There is a significant amount of media, political, and public attention paid to the opioid crisis/opioid epidemic in the United States today. With the seemingly ever-increasing number of opioid-related overdoses and fatalities, there has been a feverish push by stakeholders to diminish the amount of opioids prescribed in order to help stem these worrisome trends. Unfortunately, there may be a lack of focus regarding the true definition and characterization of the opioid epidemic. There may also be a rush to judgment about the role of appropriately prescribed opioid analgesics in the addiction crisis we face today as well. This presentation will discuss the roles and statistics of both prescription and illicit opioids (namely heroin and fentanyl) in today’s “opioid overdose epidemic” with the intention of clarifying important differences and similarities between these competing epidemics including concerns and clinical considerations specific to each of them. Additionally, this program will examine and identify how these medications and drugs share potentially tragic adverse effect profiles in many cases. However, it is important for clinicians to make sure that appropriate chronic pain patients that may be candidates for opioid analgesic therapy aren’t penalized, and still get the treatment that they deserve.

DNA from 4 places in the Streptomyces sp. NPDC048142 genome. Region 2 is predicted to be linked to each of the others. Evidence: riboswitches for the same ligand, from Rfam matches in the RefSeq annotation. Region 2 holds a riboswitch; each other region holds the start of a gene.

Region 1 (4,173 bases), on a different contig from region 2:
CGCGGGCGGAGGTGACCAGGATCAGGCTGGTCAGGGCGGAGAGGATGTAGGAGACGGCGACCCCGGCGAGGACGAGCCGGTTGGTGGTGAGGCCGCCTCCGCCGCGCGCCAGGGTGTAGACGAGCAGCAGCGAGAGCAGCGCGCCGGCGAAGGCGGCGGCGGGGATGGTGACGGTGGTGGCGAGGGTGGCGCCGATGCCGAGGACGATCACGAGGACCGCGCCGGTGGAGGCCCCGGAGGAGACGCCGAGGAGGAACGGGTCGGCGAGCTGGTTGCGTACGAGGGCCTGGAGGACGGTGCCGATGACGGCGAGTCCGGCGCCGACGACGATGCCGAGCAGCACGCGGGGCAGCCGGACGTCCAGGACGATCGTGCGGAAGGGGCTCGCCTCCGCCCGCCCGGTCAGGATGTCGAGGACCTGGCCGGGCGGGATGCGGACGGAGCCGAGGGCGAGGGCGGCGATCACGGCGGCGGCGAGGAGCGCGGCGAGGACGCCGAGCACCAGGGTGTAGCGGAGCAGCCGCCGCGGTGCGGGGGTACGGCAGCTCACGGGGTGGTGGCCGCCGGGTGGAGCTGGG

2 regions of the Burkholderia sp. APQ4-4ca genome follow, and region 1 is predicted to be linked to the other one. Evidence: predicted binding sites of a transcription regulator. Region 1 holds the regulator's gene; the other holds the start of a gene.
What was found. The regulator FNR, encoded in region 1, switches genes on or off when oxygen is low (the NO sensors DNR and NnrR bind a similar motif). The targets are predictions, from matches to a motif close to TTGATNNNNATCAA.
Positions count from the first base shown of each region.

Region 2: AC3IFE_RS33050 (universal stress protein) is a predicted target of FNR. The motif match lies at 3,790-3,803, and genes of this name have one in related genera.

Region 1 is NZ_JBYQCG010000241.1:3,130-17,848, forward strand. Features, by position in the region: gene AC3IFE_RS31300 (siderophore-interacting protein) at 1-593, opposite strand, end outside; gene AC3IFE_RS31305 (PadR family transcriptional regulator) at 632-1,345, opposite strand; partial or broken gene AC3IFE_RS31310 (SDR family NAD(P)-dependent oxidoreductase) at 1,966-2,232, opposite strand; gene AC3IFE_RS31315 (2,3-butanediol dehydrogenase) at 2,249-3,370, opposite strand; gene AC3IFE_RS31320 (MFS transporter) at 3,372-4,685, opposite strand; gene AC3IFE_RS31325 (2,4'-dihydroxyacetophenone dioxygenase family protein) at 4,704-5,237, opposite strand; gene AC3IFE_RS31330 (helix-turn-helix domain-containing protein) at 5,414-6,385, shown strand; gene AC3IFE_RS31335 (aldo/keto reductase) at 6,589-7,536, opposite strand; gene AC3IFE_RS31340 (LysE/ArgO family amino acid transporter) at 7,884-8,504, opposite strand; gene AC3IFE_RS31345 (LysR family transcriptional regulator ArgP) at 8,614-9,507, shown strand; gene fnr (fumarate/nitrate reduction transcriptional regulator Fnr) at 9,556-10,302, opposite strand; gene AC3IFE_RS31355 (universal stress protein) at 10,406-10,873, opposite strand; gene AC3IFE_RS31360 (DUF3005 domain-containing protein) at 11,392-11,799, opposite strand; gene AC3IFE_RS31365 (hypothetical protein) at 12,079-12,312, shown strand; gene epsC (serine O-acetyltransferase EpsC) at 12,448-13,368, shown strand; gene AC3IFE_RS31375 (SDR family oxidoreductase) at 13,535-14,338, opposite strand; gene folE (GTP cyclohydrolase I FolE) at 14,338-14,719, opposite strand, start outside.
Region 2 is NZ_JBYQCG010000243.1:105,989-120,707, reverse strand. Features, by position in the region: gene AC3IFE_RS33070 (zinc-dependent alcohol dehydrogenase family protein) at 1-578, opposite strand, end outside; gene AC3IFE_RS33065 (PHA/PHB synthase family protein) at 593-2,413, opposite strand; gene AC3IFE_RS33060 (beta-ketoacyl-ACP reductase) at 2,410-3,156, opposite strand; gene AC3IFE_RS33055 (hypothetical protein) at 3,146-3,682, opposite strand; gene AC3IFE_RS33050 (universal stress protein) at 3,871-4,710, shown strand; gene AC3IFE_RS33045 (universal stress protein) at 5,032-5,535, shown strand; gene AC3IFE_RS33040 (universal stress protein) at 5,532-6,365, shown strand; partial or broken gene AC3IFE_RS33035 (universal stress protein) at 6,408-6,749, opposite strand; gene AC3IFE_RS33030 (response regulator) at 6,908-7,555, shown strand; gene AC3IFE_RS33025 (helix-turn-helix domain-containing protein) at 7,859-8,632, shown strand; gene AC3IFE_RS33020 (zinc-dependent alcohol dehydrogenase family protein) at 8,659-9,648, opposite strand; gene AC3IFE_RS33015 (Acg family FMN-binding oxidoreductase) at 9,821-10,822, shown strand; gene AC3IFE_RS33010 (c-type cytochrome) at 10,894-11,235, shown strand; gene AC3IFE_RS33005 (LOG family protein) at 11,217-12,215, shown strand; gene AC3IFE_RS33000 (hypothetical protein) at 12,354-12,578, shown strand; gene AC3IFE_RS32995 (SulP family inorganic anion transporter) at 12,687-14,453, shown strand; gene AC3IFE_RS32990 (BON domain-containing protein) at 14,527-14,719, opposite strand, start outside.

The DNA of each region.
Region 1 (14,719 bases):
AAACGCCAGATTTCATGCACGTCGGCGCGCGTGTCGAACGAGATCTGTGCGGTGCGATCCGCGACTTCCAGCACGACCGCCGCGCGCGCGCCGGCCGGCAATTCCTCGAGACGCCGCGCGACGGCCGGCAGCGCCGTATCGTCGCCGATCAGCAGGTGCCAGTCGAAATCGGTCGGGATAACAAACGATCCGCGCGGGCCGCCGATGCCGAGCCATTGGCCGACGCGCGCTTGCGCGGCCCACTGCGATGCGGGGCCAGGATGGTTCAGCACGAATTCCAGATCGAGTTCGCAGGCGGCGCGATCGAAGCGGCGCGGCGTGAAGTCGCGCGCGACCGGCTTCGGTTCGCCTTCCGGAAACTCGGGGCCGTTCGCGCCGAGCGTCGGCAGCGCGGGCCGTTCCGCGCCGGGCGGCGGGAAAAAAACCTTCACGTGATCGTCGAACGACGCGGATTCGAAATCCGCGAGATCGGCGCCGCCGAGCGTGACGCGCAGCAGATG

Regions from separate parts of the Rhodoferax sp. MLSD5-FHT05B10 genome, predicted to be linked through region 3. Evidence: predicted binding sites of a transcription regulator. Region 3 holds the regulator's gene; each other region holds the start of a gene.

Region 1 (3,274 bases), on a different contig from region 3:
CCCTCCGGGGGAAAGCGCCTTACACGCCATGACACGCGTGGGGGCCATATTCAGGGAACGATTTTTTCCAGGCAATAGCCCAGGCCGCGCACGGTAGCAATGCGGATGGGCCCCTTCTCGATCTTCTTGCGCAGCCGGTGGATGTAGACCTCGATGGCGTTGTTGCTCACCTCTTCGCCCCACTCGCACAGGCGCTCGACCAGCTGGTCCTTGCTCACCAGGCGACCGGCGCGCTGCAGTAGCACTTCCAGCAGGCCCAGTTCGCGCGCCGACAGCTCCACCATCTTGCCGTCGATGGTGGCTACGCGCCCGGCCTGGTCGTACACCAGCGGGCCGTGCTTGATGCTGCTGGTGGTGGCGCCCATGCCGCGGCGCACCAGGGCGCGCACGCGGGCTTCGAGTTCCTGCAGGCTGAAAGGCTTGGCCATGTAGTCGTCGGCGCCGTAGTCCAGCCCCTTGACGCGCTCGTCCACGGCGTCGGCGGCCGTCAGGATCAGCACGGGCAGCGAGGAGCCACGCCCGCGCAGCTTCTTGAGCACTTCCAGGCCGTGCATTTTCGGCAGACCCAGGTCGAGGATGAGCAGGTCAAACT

• UAN: 0530-0000-20-044-L04-P
    • AANP Rx Hours: 0.00
  • Through the Lens of Experts: Meaningful Risk Mitigation and Patient Education